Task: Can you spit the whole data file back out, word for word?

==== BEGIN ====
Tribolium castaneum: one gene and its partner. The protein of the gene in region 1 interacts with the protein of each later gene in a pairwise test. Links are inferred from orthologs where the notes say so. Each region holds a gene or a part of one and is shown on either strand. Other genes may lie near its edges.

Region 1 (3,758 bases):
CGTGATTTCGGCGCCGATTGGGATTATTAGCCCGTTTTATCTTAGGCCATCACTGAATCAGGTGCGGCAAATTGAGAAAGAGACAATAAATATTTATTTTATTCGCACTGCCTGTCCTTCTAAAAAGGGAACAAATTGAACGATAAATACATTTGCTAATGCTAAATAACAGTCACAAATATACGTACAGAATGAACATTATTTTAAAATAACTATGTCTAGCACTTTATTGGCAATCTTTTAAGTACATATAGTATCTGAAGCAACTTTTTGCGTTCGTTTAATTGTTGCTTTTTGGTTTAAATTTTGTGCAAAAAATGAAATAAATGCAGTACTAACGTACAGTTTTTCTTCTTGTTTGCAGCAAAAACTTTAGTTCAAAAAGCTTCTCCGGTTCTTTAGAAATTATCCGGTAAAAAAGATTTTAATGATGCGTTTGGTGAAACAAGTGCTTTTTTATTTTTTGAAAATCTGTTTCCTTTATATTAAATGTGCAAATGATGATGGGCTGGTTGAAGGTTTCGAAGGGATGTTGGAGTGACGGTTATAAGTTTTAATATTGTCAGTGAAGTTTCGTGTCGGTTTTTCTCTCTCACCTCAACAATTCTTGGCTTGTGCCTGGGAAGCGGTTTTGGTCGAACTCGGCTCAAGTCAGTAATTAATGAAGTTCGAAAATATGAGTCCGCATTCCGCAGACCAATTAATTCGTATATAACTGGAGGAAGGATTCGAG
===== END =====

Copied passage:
Tribolium castaneum: one gene and its partner. The protein of the gene in region 1 interacts with the protein of each later gene in a pairwise test. Links are inferred from orthologs where the notes say so. Each region holds a gene or a part of one and is shown on either strand. Other genes may lie near its edges.

Region 1 (3,758 bases):
CGTGATTTCGGCGCCGATTGGGATTATTAGCCCGTTTTATCTTAGGCCATCACTGAATCAGGTGCGGCAAATTGAGAAAGAGACAATAAATATTTATTTTATTCGCACTGCCTGTCCTTCTAAAAAGGGAACAAATTGAACGATAAATACATTTGCTAATGCTAAATAACAGTCACAAATATACGTACAGAATGAACATTATTTTAAAATAACTATGTCTAGCACTTTATTGGCAATCTTTTAAGTACATATAGTATCTGAAGCAACTTTTTGCGTTCGTTTAATTGTTGCTTTTTGGTTTAAATTTTGTGCAAAAAATGAAATAAATGCAGTACTAACGTACAGTTTTTCTTCTTGTTTGCAGCAAAAACTTTAGTTCAAAAAGCTTCTCCGGTTCTTTAGAAATTATCCGGTAAAAAAGATTTTAATGATGCGTTTGGTGAAACAAGTGCTTTTTTATTTTTTGAAAATCTGTTTCCTTTATATTAAATGTGCAAATGATGATGGGCTGGTTGAAGGTTTCGAAGGGATGTTGGAGTGACGGTTATAAGTTTTAATATTGTCAGTGAAGTTTCGTGTCGGTTTTTCTCTCTCACCTCAACAATTCTTGGCTTGTGCCTGGGAAGCGGTTTTGGTCGAACTCGGCTCAAGTCAGTAATTAATGAAGTTCGAAAATATGAGTCCGCATTCCGCAGACCAATTAATTCGTATATAACTGGAGGAAGGATTCGAG